Cytokeratin 18 (CK18), a result of apoptosis of hepatocytes by caspase 3, is one of the most widely investigated biomarkers, but a test to measure it is not commercially available.
Liver enzyme measurement, an inexpensive point-of-care test, sometimes correlate clinically with histologic improvement. In a clinical trial of cysteamine therapy in pediatric patients with biopsy-confirmed NAFLD, histologic improvement correlated with improved ALT, aspartate transaminase (AST), and gamma-glutamyl transferase.4 The strategy is limited by the lack of an ALT or AST cutoff that indicates the presence or absence of NASH.
“The bottom line is that none of the currently available serum markers and imaging modalities have the ability to differentiate NASH from simple steatosis with high sensitivity and specificity,” says Dr. Kabbany.
Several histologic scoring systems have been used to stage fibrosis in chronic liver diseases including NAFLD. Most of them range from F0 (no fibrosis) to F4 (cirrhosis). Advanced fibrosis is defined as F3 (bridging fibrosis). Studies involving adults have shown significant correlation between advanced fibrosis and morbidity and mortality.
Liver stiffness measurement (LSM) can be generated by VCTE. The LSM varies depending on body habitus, the type of probe used, and the fasting state.
Normal LSM for pediatric patients ranges from 3.4 to 5.1 kPa. Several pediatric studies showed that LSM correlates well with the stage of fibrosis. However, most pediatrics studies have included not only patients with fatty liver, but also patients with other chronic liver diseases which makes it challenging to come up with accurate cut-off values as different etiologies may have different LSM cutoffs. Further, adds Dr. Kabbany, most studies in children are based in tertiary referral centers, limiting their application to the general population. LSM measured via VCTE is a promising noninvasive tool, but further studies are needed to better define cut-offs to stage fibrosis. Pediatric guidelines have not endorsed VCTE for ruling out advanced fibrosis.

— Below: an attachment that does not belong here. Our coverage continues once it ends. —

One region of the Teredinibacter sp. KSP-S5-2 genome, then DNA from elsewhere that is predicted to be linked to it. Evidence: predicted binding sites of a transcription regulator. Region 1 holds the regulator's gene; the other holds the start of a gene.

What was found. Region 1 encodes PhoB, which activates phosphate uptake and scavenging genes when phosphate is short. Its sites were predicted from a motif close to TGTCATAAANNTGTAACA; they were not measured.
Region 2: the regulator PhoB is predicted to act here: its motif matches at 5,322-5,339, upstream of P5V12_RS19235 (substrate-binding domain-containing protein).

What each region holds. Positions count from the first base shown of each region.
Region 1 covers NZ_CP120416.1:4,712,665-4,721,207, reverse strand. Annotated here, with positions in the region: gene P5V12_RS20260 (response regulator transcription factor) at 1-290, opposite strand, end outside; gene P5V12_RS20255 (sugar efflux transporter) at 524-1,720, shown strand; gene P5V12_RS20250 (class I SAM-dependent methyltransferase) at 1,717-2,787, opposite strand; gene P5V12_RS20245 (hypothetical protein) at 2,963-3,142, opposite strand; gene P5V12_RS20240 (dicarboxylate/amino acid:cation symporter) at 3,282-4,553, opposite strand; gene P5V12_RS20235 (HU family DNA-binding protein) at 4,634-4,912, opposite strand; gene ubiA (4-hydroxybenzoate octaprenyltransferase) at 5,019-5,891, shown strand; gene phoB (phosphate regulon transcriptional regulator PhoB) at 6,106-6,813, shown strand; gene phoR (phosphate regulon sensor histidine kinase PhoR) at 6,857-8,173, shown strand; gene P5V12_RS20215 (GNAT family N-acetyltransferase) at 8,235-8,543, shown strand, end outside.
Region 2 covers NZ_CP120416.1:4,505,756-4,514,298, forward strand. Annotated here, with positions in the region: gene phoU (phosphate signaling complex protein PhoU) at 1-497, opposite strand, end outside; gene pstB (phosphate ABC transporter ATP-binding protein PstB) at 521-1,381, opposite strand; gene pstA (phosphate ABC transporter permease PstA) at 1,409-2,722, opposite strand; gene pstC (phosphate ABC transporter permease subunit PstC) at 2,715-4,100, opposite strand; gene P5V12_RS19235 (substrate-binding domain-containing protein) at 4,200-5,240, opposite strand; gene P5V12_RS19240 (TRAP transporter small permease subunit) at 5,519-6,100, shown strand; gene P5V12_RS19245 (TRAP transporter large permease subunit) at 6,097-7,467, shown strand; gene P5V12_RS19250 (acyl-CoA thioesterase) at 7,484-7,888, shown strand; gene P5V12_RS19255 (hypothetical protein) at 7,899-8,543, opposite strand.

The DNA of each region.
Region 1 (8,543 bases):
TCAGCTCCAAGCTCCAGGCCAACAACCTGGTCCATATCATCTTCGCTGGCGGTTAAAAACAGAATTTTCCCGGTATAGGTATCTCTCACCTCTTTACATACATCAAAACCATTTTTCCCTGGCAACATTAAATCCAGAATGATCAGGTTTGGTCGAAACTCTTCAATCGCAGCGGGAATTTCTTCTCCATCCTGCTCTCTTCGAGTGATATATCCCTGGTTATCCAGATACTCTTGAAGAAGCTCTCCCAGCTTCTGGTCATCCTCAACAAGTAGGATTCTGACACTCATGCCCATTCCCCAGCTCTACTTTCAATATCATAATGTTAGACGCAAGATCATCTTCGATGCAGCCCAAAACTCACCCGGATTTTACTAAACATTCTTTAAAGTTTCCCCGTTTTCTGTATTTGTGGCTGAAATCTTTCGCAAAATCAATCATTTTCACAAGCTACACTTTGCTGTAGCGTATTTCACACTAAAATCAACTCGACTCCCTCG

Acoustic radiation force impulse, an ultrasound-based fibrosis staging tool, provides results that correlate with liver stiffness measured on biopsy. It has the advantage to be more successful in morbidly obese patients. Studies in pediatric patients are scarce.
Magnetic resonance elastography generates an elastogram, a global assessment of liver stiffness usually measured in kPa. As with other MRI-based studies, insurance coverage is a challenge, as is use in small children.
“The bottom-line is noninvasive tools are gaining momentum in assessing different aspects of NAFLD. More studies are needed in children to validate them,” concludes Dr. Kabbany. “Until then, liver biopsy remains the gold standard to assess various aspects of this growing pandemic.”
“Liver fibrosis is the most sensitive histologic marker associated with poor outcomes,” says Mike Leonis, MD, PhD. Dr. Leonis is a Staff Physician in the Department of Pediatric Gastroenterology, Hepatology, and Nutrition and Medical Director of Pediatric Liver Transplantation at Cleveland Clinic Children’s.
Insights from NASH Clinical Research Network
Findings from the NASH Clinical Research Network (CRN) support the significance of fibrosis. The NASH CRN, comprising eight adult and nine pediatric sites in the United States, performed a prospective study of outcomes in 1,700 patients with NAFLD with a mean follow-up of four years.6 Analyses have shown that F3 and F4 fibrosis correlate with hepatic decompensation. As a result, complications of portal hypertension, such as esophageal variceal bleeding, are greater with F3 or F4 fibrosis, and risk of hepatocellular carcinoma is markedly increased.
What have we learned about pediatric NAFLD?
Although children are underrepresented in the NASH CRN, some pediatric data have been gathered:
A recent study by Draijer et al9 examined the natural history of pediatric NAFLD over a 10-year-period in 133 children with severe obesity. Of the original cohort, 38% were available for follow-up 10 years later. The investigators used MR spectroscopy to assess steatosis and the enhanced liver fibrosis test to assess fibrosis.
At baseline, on biopsy, 24 patients had NAFLD and 27 had no NAFLD; 35% had dyslipidemia and none had type 2 diabetes. At follow-up 10 years later, 30% of those who had NAFLD at baseline had resolution of steatosis, and 30% of those who had no NAFLD at baseline had developed NAFLD.
“The jury is still out on what to do,” says Dr. Leonis. “Although we see both improvement and worsening, who will be in which group remains unpredictable. Many children develop advanced fibrosis, and we need to figure out how to rescue these children, so they don’t end up needing liver transplants in the future.”